In The Mix

As a SharePoint architect I have the business behind me and the Developers and IT Pro on my shoulders.

Tiny URL in SharePoint May 12, 2008

Filed under: SharePoint — fmuntean @ 6:11 am

If you have converted some or all of your organization’s paper forms into SharePoint forms (i.e. not an InfoPath form but the data entry form that is generated by a SharePoint list or library), there may be times when you want to link to one of these from a SharePoint links list.  For example, a popularly-used form like a time-off request or help desk ticket could have a link on your portal’s home page. 

The problem is that the URL for a SharePoint form is very long, and can surpass the character-length limit in the URL field of a Links list.  We have seen a consistent issue where linking to a form from a cut-off URL  will take the user to the desired form, but then produce a page error when they click OK or Cancel.

The simple workaround is to link to the list itself and teach the users to click the New button; however this isn’t the most user-friendly option.  You could try creating a smaller link at www.tinyurl.com, but this won’t work well if the link is for an https:// environment. 

If you have access to IIS then there is an easy way to create your own Tiny URLs as you like, plus they will work over https.

How? You would configure the IIS virtual server for the SharePoint Web Application  and create virtual directories with redirection.  

For example, you create a Virtual directory named TinyURL to store all the virtual directories used for TinyURL in your application. Under this you will start creating virtual directories with redirection to the long and complex URL inside SharePoint. Now instead of using the long URL you can type just the short one, e.g.  https://sharepoint/TinyUrl/Link1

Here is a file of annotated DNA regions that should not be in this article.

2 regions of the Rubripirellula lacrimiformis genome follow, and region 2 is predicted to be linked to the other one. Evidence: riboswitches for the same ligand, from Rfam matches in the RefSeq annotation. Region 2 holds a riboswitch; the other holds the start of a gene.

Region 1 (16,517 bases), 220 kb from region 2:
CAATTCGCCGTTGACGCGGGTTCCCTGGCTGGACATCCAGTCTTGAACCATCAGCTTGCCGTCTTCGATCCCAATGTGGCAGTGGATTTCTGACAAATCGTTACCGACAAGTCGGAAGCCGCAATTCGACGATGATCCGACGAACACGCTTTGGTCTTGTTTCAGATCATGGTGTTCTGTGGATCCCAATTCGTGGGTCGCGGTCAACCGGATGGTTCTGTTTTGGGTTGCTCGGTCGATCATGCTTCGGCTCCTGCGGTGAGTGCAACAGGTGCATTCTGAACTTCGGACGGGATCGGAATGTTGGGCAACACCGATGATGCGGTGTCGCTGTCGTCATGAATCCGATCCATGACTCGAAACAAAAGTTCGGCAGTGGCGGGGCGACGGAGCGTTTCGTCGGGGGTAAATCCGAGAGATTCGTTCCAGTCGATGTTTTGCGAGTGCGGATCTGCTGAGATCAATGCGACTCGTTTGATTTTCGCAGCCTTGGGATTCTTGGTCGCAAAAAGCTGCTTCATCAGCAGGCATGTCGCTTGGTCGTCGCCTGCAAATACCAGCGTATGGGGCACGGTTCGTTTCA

Detailed steps:

1. On your SharePoint web server, open IIS.

2. Expand to the current web site.

3. Right-click the current web site and choose New -> Virtual Directory

4. The wizard will pop up; click Next

5. In the Alias field, type your desired name (e.g. TinyUrl), and click Next

6. In the Path field, you need to choose an empty directory.   You can create this anywhere, but I recommend the path:

[drive]\InetPub\wwwroot\wss\virtualdirectories\[your site]\ – browse to this, click Make New Folder, then enter [your desired folder name]

7. Click OK, then click Next

8. Accept the default permission, Read, and click Next, then Finish.

9. This creates the root folder for your tiny URLs.

Now we can add the URLs.

10. On the TinyURL virtual folder you just created, right-click and choose New -> Virtual Directory.  Follow the steps shown above to go through the wizard; this time for the alias field enter your first link name (i.e. Link1) and the same path as before.  We will create the redirection in the next step.

11. After you click Finish, right-click on the folder name you just created (Link1), and choose Properties.

12. Choose “A redirection to a URL,” enter your very long link name in the Redirect to: field, and then select “A permanent redirection for this resource,” as shown below: